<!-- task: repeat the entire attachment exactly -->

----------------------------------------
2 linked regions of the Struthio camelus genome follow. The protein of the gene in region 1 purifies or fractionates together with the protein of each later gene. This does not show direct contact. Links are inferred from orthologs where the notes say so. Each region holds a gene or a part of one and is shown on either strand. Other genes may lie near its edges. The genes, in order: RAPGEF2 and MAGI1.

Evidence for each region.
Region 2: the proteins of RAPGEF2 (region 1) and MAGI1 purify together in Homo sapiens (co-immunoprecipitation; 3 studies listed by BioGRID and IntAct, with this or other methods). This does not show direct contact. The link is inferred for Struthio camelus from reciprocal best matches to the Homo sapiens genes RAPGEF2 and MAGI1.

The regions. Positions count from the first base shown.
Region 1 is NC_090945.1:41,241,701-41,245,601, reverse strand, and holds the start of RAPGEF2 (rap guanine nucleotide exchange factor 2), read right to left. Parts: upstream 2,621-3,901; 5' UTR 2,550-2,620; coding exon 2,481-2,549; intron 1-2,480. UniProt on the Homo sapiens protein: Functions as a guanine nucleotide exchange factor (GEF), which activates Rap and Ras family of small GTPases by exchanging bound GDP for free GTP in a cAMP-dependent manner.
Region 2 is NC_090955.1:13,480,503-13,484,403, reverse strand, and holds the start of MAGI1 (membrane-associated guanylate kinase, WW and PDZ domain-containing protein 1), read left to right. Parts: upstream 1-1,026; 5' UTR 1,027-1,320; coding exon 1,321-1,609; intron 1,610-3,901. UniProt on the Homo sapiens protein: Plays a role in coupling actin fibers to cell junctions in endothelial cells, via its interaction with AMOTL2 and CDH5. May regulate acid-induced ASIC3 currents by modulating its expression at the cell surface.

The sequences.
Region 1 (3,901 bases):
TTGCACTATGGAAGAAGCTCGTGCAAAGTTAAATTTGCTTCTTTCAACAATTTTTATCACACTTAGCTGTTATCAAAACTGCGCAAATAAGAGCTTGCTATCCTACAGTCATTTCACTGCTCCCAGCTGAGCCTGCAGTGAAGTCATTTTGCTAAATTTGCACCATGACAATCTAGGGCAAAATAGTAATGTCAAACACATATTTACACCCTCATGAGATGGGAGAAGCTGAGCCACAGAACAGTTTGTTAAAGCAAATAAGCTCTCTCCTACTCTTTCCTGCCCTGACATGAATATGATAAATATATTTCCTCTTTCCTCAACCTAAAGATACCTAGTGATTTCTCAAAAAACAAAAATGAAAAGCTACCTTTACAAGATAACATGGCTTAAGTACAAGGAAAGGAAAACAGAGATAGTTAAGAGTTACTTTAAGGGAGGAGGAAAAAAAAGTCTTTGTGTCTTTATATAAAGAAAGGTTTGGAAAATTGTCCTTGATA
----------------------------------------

2 linked regions of the Struthio camelus genome follow. The protein of the gene in region 1 purifies or fractionates together with the protein of each later gene. This does not show direct contact. Links are inferred from orthologs where the notes say so. Each region holds a gene or a part of one and is shown on either strand. Other genes may lie near its edges. The genes, in order: RAPGEF2 and MAGI1.

Evidence for each region.
Region 2: the proteins of RAPGEF2 (region 1) and MAGI1 purify together in Homo sapiens (co-immunoprecipitation; 3 studies listed by BioGRID and IntAct, with this or other methods). This does not show direct contact. The link is inferred for Struthio camelus from reciprocal best matches to the Homo sapiens genes RAPGEF2 and MAGI1.

The regions. Positions count from the first base shown.
Region 1 is NC_090945.1:41,241,701-41,245,601, reverse strand, and holds the start of RAPGEF2 (rap guanine nucleotide exchange factor 2), read right to left. Parts: upstream 2,621-3,901; 5' UTR 2,550-2,620; coding exon 2,481-2,549; intron 1-2,480. UniProt on the Homo sapiens protein: Functions as a guanine nucleotide exchange factor (GEF), which activates Rap and Ras family of small GTPases by exchanging bound GDP for free GTP in a cAMP-dependent manner.
Region 2 is NC_090955.1:13,480,503-13,484,403, reverse strand, and holds the start of MAGI1 (membrane-associated guanylate kinase, WW and PDZ domain-containing protein 1), read left to right. Parts: upstream 1-1,026; 5' UTR 1,027-1,320; coding exon 1,321-1,609; intron 1,610-3,901. UniProt on the Homo sapiens protein: Plays a role in coupling actin fibers to cell junctions in endothelial cells, via its interaction with AMOTL2 and CDH5. May regulate acid-induced ASIC3 currents by modulating its expression at the cell surface.

The sequences.
Region 1 (3,901 bases):
TTGCACTATGGAAGAAGCTCGTGCAAAGTTAAATTTGCTTCTTTCAACAATTTTTATCACACTTAGCTGTTATCAAAACTGCGCAAATAAGAGCTTGCTATCCTACAGTCATTTCACTGCTCCCAGCTGAGCCTGCAGTGAAGTCATTTTGCTAAATTTGCACCATGACAATCTAGGGCAAAATAGTAATGTCAAACACATATTTACACCCTCATGAGATGGGAGAAGCTGAGCCACAGAACAGTTTGTTAAAGCAAATAAGCTCTCTCCTACTCTTTCCTGCCCTGACATGAATATGATAAATATATTTCCTCTTTCCTCAACCTAAAGATACCTAGTGATTTCTCAAAAAACAAAAATGAAAAGCTACCTTTACAAGATAACATGGCTTAAGTACAAGGAAAGGAAAACAGAGATAGTTAAGAGTTACTTTAAGGGAGGAGGAAAAAAAAGTCTTTGTGTCTTTATATAAAGAAAGGTTTGGAAAATTGTCCTTGATA